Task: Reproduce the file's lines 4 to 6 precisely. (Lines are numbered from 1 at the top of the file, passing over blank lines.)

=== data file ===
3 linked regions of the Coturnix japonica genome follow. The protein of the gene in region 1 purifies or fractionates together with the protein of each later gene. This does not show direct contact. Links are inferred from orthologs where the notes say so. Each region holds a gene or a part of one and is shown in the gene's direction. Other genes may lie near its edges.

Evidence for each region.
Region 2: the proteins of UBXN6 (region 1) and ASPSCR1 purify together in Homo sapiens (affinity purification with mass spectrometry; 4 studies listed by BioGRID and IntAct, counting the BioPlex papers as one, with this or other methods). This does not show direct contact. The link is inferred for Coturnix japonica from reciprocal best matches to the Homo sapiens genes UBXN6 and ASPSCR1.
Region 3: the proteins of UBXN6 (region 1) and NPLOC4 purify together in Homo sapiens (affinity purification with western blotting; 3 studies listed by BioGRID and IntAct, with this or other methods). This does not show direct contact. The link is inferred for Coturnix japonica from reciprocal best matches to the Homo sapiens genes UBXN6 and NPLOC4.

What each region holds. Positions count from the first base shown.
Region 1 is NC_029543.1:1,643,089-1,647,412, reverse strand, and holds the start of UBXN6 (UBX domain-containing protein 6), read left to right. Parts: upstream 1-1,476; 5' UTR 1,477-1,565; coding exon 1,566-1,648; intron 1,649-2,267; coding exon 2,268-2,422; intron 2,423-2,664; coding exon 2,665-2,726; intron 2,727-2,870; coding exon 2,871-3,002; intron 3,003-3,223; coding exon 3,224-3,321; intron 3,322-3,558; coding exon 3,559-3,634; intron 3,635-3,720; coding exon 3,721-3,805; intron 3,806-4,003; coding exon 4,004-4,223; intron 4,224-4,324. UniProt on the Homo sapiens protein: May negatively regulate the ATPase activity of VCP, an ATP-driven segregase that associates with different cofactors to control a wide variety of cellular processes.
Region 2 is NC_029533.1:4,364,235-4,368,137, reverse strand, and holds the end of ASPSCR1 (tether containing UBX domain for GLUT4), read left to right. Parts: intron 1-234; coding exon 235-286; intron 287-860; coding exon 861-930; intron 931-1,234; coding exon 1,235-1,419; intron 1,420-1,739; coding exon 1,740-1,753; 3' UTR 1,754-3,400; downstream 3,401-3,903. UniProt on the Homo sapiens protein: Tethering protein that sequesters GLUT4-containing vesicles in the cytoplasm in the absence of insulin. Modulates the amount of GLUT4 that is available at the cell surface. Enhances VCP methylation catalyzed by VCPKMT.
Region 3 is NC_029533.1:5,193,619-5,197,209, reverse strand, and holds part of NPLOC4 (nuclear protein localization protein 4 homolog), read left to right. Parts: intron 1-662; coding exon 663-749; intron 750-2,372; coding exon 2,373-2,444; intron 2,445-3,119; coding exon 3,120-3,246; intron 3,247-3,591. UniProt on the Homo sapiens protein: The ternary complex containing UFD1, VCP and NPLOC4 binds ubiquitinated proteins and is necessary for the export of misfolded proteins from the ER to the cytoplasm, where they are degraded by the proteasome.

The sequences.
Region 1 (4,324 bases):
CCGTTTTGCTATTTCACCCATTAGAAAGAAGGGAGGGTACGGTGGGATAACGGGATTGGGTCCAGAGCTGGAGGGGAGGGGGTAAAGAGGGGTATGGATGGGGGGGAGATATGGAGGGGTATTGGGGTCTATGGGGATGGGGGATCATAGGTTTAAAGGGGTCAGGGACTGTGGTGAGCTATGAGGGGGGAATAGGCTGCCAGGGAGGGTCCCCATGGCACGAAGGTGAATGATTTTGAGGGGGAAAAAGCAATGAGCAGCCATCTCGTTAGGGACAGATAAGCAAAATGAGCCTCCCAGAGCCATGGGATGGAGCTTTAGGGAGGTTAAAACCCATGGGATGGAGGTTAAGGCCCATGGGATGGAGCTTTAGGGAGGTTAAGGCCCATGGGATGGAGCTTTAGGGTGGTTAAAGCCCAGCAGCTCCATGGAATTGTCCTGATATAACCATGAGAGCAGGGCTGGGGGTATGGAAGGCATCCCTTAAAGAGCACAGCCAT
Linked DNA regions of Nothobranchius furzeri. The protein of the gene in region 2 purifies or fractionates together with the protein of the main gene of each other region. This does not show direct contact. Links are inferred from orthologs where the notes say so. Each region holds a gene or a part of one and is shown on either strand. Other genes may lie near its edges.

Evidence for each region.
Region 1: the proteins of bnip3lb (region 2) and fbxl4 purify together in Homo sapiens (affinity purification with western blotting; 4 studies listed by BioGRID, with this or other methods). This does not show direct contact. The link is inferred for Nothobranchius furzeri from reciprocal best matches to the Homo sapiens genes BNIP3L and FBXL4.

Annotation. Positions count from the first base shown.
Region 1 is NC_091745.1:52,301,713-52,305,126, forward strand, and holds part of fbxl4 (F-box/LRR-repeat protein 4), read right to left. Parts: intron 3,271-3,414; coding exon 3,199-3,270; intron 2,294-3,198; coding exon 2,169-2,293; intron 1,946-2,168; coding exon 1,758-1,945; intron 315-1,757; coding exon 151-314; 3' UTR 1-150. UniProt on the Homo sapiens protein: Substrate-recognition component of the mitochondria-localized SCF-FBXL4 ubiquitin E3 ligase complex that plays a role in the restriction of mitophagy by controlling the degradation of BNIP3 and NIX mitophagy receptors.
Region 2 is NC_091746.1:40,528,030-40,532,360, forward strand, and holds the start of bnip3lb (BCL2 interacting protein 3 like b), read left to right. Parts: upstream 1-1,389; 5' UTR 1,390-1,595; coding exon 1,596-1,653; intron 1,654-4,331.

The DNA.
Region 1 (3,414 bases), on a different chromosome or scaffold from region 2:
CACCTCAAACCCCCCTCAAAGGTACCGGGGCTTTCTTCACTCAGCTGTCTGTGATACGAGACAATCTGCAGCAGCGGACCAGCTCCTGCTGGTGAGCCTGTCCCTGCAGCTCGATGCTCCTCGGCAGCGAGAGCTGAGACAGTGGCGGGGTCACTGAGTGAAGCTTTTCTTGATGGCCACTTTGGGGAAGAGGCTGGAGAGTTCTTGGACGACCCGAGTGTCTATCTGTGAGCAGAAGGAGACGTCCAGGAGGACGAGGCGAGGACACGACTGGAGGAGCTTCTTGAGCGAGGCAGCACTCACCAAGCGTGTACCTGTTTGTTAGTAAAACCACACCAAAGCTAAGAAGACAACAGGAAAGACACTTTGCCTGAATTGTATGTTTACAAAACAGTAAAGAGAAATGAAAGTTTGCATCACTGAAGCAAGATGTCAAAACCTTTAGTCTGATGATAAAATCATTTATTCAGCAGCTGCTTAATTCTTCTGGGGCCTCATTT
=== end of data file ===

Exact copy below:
Region 3: the proteins of UBXN6 (region 1) and NPLOC4 purify together in Homo sapiens (affinity purification with western blotting; 3 studies listed by BioGRID and IntAct, with this or other methods). This does not show direct contact. The link is inferred for Coturnix japonica from reciprocal best matches to the Homo sapiens genes UBXN6 and NPLOC4.

What each region holds. Positions count from the first base shown.
Region 1 is NC_029543.1:1,643,089-1,647,412, reverse strand, and holds the start of UBXN6 (UBX domain-containing protein 6), read left to right. Parts: upstream 1-1,476; 5' UTR 1,477-1,565; coding exon 1,566-1,648; intron 1,649-2,267; coding exon 2,268-2,422; intron 2,423-2,664; coding exon 2,665-2,726; intron 2,727-2,870; coding exon 2,871-3,002; intron 3,003-3,223; coding exon 3,224-3,321; intron 3,322-3,558; coding exon 3,559-3,634; intron 3,635-3,720; coding exon 3,721-3,805; intron 3,806-4,003; coding exon 4,004-4,223; intron 4,224-4,324. UniProt on the Homo sapiens protein: May negatively regulate the ATPase activity of VCP, an ATP-driven segregase that associates with different cofactors to control a wide variety of cellular processes.